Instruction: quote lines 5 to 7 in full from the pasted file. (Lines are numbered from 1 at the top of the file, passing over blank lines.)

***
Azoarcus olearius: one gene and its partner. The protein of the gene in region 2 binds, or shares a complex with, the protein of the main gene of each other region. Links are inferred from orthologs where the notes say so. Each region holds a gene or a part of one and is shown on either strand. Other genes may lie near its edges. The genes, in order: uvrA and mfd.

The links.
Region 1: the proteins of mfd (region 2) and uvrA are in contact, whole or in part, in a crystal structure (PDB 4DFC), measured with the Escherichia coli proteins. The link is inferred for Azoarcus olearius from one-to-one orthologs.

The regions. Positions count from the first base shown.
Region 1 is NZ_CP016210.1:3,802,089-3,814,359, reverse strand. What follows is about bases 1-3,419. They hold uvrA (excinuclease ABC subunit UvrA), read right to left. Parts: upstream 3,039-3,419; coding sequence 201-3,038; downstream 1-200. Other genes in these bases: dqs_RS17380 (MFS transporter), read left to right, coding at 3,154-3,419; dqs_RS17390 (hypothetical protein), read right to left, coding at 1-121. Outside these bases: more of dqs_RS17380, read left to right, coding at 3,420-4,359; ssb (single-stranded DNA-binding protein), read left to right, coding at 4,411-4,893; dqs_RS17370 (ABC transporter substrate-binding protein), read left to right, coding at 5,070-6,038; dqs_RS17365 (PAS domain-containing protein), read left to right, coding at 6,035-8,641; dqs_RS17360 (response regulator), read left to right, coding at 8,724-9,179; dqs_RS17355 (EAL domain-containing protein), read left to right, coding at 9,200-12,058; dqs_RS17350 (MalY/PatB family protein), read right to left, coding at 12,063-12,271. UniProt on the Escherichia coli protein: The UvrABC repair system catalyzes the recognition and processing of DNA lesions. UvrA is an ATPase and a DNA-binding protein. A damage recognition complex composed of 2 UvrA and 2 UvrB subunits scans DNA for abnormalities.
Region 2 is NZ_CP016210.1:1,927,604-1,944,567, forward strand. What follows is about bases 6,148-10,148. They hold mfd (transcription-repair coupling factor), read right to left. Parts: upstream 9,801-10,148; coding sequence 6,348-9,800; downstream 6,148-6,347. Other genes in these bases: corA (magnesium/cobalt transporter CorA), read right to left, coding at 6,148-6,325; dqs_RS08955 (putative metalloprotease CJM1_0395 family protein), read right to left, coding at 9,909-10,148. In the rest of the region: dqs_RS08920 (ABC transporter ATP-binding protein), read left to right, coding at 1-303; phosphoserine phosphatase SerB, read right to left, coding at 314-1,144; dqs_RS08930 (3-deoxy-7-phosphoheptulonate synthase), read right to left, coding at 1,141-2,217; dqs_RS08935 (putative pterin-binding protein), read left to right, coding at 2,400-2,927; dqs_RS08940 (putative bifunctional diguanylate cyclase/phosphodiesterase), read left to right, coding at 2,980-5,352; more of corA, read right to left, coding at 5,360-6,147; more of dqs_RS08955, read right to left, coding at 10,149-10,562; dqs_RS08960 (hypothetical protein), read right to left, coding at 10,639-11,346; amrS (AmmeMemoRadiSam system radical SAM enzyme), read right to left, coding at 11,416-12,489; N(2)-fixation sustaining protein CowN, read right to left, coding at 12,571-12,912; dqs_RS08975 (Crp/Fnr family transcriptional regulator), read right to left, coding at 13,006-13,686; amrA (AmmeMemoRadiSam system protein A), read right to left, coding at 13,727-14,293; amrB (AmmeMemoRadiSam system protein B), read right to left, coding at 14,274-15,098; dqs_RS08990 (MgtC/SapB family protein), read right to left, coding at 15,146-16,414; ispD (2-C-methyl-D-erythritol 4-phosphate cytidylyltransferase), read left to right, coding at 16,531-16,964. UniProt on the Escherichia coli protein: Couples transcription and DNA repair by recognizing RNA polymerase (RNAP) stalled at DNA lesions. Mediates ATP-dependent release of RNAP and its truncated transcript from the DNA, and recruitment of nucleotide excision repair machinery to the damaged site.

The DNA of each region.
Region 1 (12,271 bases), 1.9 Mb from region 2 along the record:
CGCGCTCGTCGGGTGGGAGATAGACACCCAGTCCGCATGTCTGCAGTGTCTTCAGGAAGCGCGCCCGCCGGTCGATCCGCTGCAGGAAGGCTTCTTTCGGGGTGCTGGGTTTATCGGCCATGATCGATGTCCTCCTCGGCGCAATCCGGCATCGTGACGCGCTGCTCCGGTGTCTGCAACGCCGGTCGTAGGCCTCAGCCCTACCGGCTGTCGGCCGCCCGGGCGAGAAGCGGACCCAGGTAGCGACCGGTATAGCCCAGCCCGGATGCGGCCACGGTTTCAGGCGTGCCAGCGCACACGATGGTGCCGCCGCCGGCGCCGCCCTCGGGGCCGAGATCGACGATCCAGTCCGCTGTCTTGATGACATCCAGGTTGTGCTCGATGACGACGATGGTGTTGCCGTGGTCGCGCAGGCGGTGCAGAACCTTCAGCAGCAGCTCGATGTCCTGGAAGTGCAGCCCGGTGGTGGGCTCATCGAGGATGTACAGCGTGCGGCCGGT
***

Region 1 is NZ_CP016210.1:3,802,089-3,814,359, reverse strand. What follows is about bases 1-3,419. They hold uvrA (excinuclease ABC subunit UvrA), read right to left. Parts: upstream 3,039-3,419; coding sequence 201-3,038; downstream 1-200. Other genes in these bases: dqs_RS17380 (MFS transporter), read left to right, coding at 3,154-3,419; dqs_RS17390 (hypothetical protein), read right to left, coding at 1-121. Outside these bases: more of dqs_RS17380, read left to right, coding at 3,420-4,359; ssb (single-stranded DNA-binding protein), read left to right, coding at 4,411-4,893; dqs_RS17370 (ABC transporter substrate-binding protein), read left to right, coding at 5,070-6,038; dqs_RS17365 (PAS domain-containing protein), read left to right, coding at 6,035-8,641; dqs_RS17360 (response regulator), read left to right, coding at 8,724-9,179; dqs_RS17355 (EAL domain-containing protein), read left to right, coding at 9,200-12,058; dqs_RS17350 (MalY/PatB family protein), read right to left, coding at 12,063-12,271. UniProt on the Escherichia coli protein: The UvrABC repair system catalyzes the recognition and processing of DNA lesions. UvrA is an ATPase and a DNA-binding protein. A damage recognition complex composed of 2 UvrA and 2 UvrB subunits scans DNA for abnormalities.
Region 2 is NZ_CP016210.1:1,927,604-1,944,567, forward strand. What follows is about bases 6,148-10,148. They hold mfd (transcription-repair coupling factor), read right to left. Parts: upstream 9,801-10,148; coding sequence 6,348-9,800; downstream 6,148-6,347. Other genes in these bases: corA (magnesium/cobalt transporter CorA), read right to left, coding at 6,148-6,325; dqs_RS08955 (putative metalloprotease CJM1_0395 family protein), read right to left, coding at 9,909-10,148. In the rest of the region: dqs_RS08920 (ABC transporter ATP-binding protein), read left to right, coding at 1-303; phosphoserine phosphatase SerB, read right to left, coding at 314-1,144; dqs_RS08930 (3-deoxy-7-phosphoheptulonate synthase), read right to left, coding at 1,141-2,217; dqs_RS08935 (putative pterin-binding protein), read left to right, coding at 2,400-2,927; dqs_RS08940 (putative bifunctional diguanylate cyclase/phosphodiesterase), read left to right, coding at 2,980-5,352; more of corA, read right to left, coding at 5,360-6,147; more of dqs_RS08955, read right to left, coding at 10,149-10,562; dqs_RS08960 (hypothetical protein), read right to left, coding at 10,639-11,346; amrS (AmmeMemoRadiSam system radical SAM enzyme), read right to left, coding at 11,416-12,489; N(2)-fixation sustaining protein CowN, read right to left, coding at 12,571-12,912; dqs_RS08975 (Crp/Fnr family transcriptional regulator), read right to left, coding at 13,006-13,686; amrA (AmmeMemoRadiSam system protein A), read right to left, coding at 13,727-14,293; amrB (AmmeMemoRadiSam system protein B), read right to left, coding at 14,274-15,098; dqs_RS08990 (MgtC/SapB family protein), read right to left, coding at 15,146-16,414; ispD (2-C-methyl-D-erythritol 4-phosphate cytidylyltransferase), read left to right, coding at 16,531-16,964. UniProt on the Escherichia coli protein: Couples transcription and DNA repair by recognizing RNA polymerase (RNAP) stalled at DNA lesions. Mediates ATP-dependent release of RNAP and its truncated transcript from the DNA, and recruitment of nucleotide excision repair machinery to the damaged site.

The DNA of each region.